Steering, suspension and brakes: Check the condition of the hydraulic steering pipework and connections. The steering itself should be reasonably direct and precise. On the road, the ride should be soft and car-like, but expect some rattles and looseness from worn bushes and track-rod ends, which should be picked up by an MOT test. Pre-2001 Freelanders have front discs and rear drums and later ones discs all-round. Either way, check the car pulls up straight and that discs and calipers are in good condition. Don’t trust the handbrake on post-1997 cars.
Electrics: There’s quite a bit of new tech, so check there are no warning lights showing for the ABS, hill descent and traction control systems. If they’re illuminated, suspect sensor issues or, more expensive, a problem with the four-wheel drive system. The electric windows can fail, especially the one in the tailgate. If you can be bothered, the air-con will likely need regassing.
Interior: Don’t expect this to be in the first flush, but having established that the windows go up and down and the central locking works, be on the lookout for unsightly damage, such as a cracked dashboard, ripped upholstery or a leaking sunroof, which can cause electrical problems.
Body: Corrosion shouldn’t be an issue even at this age. Instead, check the underside, sills, front and rear overhangs and driveshafts for damage caused by overly ambitious off-roading.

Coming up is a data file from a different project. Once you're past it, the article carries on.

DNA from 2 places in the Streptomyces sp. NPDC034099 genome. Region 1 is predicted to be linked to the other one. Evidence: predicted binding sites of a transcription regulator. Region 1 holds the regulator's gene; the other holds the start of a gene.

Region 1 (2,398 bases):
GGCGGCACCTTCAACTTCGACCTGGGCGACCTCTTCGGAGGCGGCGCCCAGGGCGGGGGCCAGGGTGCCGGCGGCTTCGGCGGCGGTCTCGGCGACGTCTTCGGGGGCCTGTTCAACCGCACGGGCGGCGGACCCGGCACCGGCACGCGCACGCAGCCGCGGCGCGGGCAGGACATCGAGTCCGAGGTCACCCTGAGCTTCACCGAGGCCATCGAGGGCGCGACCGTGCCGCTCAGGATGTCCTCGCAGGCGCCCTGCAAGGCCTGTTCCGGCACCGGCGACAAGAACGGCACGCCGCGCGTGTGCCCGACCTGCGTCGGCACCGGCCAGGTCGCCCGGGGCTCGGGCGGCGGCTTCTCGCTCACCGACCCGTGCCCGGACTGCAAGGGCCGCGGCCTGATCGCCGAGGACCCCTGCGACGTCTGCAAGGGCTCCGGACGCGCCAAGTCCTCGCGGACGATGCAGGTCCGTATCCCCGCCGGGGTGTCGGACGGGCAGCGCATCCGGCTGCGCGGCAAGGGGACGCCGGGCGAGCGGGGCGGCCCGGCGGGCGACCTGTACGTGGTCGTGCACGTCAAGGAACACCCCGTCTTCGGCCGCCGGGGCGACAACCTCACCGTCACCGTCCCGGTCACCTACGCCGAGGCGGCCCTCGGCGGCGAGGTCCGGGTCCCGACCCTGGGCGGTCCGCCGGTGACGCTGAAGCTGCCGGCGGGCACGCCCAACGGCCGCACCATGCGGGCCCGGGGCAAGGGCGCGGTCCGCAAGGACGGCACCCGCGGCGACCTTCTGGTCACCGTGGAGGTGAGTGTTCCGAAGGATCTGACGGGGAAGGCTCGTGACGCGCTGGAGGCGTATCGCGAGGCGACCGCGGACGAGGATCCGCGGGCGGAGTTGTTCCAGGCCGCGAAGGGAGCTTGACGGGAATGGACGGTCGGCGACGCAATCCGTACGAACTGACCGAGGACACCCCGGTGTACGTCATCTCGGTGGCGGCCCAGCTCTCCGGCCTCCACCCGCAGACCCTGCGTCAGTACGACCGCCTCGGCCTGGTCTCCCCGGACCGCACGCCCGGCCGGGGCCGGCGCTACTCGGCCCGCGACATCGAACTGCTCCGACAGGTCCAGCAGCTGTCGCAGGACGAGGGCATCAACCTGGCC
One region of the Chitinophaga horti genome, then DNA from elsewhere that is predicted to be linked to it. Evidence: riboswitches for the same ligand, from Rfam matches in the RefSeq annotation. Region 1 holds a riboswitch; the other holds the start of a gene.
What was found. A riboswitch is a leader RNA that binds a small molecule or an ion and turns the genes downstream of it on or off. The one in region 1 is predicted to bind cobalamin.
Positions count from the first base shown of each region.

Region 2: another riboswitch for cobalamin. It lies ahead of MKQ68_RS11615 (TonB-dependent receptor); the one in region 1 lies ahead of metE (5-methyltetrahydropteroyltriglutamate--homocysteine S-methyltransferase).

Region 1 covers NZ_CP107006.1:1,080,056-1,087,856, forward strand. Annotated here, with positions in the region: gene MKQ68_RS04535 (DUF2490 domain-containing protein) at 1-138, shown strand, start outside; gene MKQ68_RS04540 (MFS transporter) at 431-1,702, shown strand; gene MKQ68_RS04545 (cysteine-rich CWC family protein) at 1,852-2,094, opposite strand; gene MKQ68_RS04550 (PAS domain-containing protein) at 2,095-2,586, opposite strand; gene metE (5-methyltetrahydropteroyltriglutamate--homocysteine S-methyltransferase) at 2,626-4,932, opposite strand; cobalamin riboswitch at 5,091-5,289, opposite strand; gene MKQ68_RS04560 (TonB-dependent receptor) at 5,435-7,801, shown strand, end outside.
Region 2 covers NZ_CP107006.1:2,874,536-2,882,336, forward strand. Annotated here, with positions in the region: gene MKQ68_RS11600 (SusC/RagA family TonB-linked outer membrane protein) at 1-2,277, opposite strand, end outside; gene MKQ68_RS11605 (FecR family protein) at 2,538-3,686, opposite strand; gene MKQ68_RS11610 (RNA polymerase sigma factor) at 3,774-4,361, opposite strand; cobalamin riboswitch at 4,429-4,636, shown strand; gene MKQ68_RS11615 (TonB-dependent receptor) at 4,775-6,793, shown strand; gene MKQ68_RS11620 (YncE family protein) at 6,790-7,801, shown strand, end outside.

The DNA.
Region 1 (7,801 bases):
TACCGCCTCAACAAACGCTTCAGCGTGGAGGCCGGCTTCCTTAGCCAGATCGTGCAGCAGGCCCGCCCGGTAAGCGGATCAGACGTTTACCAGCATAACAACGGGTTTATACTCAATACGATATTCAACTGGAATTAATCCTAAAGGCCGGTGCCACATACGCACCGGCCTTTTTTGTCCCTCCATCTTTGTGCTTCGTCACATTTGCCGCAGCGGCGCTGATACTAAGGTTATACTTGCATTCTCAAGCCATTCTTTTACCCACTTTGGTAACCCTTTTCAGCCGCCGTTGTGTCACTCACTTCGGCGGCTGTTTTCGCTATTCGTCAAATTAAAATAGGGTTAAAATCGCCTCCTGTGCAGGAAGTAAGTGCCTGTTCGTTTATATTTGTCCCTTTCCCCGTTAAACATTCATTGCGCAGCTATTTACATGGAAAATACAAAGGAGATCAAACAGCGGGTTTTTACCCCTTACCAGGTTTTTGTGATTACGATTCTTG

Also worth knowing
The Freelander has a so-called viscous coupling unit (VCU) that’s meant to transfer power to the rear wheels when the fronts begin to slip.
Unfortunately, with age, the viscous fluid can become thick and the unit unresponsive. Rather than replace it, some owners just disconnect or even remove the propshaft and live with front-wheel drive. Check that the propshaft is present, connected and transferring drive as it should.
How much to spend
£500-£1499: Pre- and post-facelift three- and fivedoor TD4s, most with 120,000-plusmiles and in average condition.
£1500-£2999: TD4s of the same age but with slightly lower mileages. Some petrols in the mix.
£3000-£5500: Better cars here with good service histories and fewer previous owners.
One we found
Land Rover Freelander 2.0 TD4 Freestyle 5DR, 2006, 83,500 miles, £3295: The dealer says this “amazingly clean” one-lady-owner example has an excellent service history. Fancy Freestyle spec means Alcantara, 17in Evolution alloys and Park Distance Control. It’s got to be worth a look.